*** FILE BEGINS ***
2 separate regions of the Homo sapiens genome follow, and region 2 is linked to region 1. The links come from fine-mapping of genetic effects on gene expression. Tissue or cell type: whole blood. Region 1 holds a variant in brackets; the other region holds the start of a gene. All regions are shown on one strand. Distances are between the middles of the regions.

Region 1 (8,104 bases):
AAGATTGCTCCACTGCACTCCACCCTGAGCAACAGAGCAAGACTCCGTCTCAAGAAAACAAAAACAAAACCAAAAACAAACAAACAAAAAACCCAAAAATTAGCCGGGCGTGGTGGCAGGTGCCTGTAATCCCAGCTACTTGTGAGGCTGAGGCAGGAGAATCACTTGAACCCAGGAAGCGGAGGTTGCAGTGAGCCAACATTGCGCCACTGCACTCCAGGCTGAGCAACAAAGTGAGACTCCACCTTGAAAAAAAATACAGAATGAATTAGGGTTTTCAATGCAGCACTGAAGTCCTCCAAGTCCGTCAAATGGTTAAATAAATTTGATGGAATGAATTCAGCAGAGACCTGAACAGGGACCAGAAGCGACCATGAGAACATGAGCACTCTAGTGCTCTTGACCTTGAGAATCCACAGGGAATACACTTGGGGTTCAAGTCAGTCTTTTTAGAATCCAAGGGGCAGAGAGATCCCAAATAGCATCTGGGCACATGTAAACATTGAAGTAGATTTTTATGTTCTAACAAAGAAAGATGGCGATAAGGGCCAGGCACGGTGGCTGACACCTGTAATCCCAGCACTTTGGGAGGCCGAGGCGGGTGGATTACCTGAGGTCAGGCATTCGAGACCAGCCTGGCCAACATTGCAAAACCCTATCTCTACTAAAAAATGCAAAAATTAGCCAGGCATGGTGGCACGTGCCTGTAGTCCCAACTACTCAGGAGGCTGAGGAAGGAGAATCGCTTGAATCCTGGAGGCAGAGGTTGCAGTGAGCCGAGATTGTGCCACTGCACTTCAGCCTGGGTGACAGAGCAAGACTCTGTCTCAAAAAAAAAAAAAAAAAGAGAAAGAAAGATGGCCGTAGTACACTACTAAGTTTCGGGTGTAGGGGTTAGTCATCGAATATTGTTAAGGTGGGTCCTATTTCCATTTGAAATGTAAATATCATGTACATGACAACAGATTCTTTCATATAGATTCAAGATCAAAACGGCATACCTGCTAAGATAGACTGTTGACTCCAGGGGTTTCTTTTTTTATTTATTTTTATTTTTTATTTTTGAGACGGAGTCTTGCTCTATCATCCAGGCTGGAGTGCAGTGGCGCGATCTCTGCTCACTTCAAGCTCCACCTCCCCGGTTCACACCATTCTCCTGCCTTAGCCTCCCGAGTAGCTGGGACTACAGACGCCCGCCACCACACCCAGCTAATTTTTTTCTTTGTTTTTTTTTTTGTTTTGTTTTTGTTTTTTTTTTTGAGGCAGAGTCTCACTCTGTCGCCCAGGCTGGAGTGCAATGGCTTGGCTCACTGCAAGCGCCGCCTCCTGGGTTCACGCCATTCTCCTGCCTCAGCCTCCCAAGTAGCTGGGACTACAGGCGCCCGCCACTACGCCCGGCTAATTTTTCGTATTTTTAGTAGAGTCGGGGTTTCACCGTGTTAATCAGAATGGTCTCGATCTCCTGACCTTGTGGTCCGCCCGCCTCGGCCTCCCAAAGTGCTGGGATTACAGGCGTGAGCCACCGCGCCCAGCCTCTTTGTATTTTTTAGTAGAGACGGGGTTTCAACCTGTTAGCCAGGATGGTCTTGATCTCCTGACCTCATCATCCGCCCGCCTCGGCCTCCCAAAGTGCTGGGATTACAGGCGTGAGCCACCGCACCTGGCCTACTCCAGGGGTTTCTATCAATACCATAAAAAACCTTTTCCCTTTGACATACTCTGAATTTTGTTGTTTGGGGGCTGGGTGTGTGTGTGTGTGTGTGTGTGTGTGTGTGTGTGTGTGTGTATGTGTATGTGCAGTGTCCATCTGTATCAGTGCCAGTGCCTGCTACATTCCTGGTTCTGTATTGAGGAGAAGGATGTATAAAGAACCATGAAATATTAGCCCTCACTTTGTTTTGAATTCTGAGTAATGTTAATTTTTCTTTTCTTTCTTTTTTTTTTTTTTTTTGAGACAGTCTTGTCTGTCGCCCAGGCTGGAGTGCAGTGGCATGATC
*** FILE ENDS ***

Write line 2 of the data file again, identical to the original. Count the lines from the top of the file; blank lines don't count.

Region 1 (8,104 bases):